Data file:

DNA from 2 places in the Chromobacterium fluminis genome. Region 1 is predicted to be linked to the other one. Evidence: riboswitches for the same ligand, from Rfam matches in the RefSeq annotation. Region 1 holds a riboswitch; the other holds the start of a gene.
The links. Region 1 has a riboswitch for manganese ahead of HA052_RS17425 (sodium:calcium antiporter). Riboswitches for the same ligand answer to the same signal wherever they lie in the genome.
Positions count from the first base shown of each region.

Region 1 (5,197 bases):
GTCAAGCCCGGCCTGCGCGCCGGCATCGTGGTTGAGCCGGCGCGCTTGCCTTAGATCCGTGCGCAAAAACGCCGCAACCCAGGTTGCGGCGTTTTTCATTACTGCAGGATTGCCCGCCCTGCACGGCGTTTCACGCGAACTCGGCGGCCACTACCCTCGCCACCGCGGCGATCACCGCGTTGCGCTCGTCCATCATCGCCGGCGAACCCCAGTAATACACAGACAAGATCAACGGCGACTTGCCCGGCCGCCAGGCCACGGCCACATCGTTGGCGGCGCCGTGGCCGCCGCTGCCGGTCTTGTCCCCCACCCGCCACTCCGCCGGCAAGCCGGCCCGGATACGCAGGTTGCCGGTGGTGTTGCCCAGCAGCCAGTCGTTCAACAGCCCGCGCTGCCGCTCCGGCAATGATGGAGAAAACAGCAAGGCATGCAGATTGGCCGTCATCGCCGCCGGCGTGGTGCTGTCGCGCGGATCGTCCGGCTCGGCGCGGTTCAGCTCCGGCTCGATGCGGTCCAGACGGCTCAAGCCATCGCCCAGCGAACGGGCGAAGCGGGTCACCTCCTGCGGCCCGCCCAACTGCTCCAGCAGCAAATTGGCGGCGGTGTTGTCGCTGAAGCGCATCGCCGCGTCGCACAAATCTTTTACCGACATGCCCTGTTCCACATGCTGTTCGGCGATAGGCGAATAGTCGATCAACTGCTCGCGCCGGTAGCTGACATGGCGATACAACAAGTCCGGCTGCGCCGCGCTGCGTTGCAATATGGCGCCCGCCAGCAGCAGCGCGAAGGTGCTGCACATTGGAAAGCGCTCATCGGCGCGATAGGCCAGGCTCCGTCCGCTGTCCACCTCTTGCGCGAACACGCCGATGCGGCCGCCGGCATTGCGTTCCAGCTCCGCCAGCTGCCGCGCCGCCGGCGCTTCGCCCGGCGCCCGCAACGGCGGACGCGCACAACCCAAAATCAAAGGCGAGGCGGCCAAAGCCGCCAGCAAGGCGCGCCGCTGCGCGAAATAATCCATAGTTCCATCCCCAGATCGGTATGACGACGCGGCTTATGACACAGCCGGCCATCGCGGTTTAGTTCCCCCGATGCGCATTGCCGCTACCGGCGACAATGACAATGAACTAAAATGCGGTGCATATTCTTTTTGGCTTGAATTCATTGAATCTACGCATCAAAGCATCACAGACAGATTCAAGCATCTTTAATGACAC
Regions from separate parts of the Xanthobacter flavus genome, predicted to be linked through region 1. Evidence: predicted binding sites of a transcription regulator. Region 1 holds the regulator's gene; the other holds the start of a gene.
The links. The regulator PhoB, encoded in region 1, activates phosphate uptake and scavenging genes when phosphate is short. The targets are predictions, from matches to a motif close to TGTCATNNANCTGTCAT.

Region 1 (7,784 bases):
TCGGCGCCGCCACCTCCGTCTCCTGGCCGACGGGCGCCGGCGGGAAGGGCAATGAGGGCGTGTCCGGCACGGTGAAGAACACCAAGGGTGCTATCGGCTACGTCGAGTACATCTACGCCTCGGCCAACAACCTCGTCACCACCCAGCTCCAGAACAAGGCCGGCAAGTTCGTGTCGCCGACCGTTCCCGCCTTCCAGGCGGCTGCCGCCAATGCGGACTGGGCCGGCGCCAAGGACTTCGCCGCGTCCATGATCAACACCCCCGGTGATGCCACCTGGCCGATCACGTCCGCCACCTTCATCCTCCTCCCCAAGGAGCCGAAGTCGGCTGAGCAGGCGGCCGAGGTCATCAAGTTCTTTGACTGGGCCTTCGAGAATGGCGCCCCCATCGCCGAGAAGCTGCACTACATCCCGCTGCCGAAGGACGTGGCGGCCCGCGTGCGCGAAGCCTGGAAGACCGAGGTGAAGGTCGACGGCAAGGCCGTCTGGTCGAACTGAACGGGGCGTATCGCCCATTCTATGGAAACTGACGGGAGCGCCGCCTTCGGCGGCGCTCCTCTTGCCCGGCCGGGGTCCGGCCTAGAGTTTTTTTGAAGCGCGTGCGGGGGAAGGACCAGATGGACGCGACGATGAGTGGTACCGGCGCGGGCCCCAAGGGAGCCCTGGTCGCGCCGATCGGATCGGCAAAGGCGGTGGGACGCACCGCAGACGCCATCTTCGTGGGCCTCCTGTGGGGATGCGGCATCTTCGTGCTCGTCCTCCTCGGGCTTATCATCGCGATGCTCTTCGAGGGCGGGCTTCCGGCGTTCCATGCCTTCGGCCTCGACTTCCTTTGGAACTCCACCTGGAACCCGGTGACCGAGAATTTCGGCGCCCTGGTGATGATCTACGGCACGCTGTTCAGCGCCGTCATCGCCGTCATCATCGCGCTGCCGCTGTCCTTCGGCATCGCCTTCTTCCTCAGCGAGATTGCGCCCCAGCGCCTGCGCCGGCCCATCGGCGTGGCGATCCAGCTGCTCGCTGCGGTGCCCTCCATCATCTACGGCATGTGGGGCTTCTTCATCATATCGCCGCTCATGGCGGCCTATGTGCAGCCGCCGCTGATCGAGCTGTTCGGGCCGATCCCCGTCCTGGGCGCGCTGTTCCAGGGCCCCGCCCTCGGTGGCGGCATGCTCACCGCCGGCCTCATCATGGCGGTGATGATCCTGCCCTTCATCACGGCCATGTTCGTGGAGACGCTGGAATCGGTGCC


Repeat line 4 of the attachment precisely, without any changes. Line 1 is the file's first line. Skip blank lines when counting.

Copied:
Region 1 (5,197 bases):